As many of you may know, loggerhead sea turtles deposit around 112 eggs within a nest. However, here in Kefalonia our nests have an average of around 88 to 94 eggs per clutch. Sea turtle eggs are spherical in shape and are the size of a ping pong ball. Each egg, as it is laid, has already been fertilized by a male sea turtle the female encountered in the breeding season. A nest can have up to five contributing fathers. This is due to the females’ ability to store sperm from multiple males within the folds of her oviduct.
However, not every egg is perfectly spherical. Egg sizes can range from miniature to extra-large, they can even come in different shapes such as oblong. Although it is rare, some eggs may not even have a shell (composed of aragonite), as we have seen once this 2014 season. Shell-less eggs only have a thin membrane protecting them from the elements. Typically both miniature and shell-less eggs only contain albumen (egg white) with possibly some small granules of yolk material and have no propensity to develop. Shell-less eggs are very hard to spot and can only be observed if the female is witnessed laying her eggs or if a relocation is performed soon after the nest was laid. Miniature and shell-less eggs are actually not counted as part of the clutch, as these eggs are not viable and contain no yolk.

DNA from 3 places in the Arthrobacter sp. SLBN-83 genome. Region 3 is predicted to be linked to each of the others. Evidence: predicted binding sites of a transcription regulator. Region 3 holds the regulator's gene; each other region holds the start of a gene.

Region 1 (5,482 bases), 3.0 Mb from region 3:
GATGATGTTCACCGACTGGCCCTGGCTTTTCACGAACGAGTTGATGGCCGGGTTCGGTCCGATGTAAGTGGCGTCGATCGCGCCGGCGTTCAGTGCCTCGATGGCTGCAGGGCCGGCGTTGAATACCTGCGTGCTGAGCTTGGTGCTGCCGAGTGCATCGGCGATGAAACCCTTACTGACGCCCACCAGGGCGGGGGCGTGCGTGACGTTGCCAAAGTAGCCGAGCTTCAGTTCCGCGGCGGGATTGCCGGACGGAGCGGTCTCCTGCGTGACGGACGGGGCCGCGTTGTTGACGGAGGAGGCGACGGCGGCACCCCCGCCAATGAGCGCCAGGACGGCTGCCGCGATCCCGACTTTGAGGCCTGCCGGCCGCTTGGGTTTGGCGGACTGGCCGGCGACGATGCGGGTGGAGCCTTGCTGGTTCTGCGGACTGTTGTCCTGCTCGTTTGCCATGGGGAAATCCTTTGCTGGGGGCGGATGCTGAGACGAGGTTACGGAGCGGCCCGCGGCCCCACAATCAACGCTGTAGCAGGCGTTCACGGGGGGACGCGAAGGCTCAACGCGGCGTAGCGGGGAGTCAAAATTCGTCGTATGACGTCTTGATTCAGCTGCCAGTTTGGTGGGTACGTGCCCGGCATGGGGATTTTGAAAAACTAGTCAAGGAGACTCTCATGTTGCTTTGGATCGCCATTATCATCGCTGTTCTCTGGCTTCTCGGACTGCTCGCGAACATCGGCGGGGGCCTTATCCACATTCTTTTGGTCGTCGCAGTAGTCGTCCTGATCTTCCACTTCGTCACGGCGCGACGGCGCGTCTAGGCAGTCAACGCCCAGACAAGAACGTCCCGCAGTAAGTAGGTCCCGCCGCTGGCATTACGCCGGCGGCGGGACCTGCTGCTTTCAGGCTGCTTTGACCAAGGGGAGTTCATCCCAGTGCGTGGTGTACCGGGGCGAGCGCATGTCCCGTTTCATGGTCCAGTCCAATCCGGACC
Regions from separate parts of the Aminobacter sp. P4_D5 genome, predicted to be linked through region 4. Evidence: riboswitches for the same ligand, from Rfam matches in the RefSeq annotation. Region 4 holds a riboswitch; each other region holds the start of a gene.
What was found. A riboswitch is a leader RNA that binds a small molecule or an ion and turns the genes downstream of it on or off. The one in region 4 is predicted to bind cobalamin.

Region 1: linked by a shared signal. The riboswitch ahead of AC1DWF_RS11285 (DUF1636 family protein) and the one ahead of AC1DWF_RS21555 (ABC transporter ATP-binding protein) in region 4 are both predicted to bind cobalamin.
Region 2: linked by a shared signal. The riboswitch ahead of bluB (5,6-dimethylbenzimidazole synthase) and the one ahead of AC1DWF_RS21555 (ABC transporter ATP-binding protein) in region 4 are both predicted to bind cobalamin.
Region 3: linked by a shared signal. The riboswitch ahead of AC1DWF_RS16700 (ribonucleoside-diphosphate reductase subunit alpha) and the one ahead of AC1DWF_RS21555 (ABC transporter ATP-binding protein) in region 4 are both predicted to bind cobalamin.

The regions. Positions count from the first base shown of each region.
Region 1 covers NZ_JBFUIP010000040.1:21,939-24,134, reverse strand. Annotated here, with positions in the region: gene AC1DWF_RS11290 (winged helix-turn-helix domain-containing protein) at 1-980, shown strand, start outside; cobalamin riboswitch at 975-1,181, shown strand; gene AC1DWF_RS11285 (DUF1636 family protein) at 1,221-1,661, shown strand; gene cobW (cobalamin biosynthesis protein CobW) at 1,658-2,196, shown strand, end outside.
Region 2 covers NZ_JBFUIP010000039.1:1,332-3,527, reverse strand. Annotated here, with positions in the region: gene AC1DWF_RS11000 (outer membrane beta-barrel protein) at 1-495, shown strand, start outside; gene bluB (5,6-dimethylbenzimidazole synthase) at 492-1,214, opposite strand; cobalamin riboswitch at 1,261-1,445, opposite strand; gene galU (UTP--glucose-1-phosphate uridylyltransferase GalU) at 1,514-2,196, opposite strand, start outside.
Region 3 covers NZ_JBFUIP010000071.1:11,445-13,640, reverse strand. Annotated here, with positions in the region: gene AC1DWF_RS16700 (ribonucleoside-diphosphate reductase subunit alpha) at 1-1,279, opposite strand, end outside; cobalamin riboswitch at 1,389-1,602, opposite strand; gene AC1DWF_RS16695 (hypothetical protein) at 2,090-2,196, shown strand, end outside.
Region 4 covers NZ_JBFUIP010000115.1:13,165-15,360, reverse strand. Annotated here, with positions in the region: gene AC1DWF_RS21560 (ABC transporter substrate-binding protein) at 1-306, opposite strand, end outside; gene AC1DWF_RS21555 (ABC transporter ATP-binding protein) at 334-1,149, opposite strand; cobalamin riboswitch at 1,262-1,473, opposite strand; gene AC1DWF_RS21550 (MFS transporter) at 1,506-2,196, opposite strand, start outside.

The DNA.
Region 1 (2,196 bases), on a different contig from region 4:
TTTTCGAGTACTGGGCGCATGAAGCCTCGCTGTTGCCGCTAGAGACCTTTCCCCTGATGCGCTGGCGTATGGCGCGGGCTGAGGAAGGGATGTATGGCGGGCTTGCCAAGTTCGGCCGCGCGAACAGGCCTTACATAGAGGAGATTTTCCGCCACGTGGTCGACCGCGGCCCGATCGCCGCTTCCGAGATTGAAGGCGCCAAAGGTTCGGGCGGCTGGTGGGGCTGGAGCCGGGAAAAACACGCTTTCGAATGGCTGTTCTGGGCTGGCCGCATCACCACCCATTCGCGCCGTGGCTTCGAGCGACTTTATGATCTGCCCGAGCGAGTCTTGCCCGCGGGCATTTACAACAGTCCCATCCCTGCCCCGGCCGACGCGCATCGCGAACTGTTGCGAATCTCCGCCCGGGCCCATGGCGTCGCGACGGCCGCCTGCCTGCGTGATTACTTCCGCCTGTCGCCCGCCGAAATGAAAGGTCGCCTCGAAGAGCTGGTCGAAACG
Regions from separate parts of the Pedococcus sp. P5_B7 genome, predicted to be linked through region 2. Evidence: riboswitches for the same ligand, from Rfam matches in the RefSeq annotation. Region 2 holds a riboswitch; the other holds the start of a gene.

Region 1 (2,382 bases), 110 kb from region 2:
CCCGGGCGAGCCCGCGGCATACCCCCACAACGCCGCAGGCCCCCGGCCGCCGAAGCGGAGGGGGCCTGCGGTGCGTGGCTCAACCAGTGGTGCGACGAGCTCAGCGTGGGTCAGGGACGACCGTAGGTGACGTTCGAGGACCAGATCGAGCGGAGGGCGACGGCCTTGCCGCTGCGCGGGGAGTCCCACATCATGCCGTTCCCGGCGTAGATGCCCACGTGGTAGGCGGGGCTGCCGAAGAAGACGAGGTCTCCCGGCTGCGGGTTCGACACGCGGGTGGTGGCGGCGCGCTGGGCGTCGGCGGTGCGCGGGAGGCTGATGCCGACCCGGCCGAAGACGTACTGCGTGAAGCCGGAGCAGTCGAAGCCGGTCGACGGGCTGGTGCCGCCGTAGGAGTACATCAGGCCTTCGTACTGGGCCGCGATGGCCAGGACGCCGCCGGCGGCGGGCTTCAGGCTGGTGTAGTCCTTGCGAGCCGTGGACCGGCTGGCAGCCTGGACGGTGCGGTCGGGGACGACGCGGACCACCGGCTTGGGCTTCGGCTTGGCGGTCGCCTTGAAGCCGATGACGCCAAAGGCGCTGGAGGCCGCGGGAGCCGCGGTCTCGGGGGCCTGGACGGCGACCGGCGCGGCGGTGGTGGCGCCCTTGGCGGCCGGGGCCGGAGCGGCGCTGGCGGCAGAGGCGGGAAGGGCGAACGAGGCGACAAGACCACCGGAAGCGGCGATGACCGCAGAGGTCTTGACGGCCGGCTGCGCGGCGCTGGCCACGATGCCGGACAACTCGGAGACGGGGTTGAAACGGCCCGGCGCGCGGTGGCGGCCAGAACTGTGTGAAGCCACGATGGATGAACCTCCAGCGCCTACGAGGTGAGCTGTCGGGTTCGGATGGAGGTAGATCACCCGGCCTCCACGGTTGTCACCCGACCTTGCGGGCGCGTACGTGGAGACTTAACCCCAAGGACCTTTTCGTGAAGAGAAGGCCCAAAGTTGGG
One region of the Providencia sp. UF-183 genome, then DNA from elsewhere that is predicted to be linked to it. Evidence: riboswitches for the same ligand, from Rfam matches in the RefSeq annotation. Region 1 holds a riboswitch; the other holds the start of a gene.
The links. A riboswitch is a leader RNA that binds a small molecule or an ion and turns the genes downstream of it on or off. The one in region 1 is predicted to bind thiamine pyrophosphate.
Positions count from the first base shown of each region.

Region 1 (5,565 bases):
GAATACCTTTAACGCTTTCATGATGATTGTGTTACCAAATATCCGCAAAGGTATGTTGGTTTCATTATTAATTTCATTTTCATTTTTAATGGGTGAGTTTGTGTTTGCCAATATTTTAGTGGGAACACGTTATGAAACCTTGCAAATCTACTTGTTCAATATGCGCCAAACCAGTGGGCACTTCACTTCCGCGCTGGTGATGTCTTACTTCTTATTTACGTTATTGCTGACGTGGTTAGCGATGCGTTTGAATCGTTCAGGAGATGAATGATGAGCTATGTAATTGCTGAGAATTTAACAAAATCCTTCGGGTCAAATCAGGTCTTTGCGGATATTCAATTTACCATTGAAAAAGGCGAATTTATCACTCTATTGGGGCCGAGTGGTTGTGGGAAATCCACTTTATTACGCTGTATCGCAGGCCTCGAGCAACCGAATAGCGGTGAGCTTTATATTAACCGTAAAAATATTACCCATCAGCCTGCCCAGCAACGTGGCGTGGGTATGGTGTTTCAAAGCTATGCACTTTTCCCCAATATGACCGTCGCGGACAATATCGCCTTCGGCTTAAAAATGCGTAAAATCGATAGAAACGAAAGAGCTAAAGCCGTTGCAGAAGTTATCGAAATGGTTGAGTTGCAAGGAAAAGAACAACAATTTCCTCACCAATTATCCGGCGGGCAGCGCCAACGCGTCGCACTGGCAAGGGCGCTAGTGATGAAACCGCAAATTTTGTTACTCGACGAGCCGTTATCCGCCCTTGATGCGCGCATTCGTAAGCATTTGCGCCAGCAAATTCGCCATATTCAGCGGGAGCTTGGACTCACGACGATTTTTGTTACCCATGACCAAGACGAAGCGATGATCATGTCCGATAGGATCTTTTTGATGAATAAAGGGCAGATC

Misshaped eggs can be anywhere from oval shaped to odd shapes that resemble a banana - we’re not jokin’! This is also a good time to introduce chain-form eggs. These types of eggs are linked together by small connections of aragonite (egg shell) creating a chain-like appearance and each yolk is encased in each egg within the chain. This makes them different from the oblong eggs, as oblong eggs are often one large egg with multiple yolks inside. The constriction between yolks inside these large eggs can vary and it is thought that the closer the yolks are together, the higher the chance of hatching.
When we see misshaped and abnormal eggs within a clutch, it indicates that there is a problem with the oviduct of the nesting female. More research is needed on this topic to draw further conclusions, which makes it important to monitor throughout our sea turtle nesting seasons.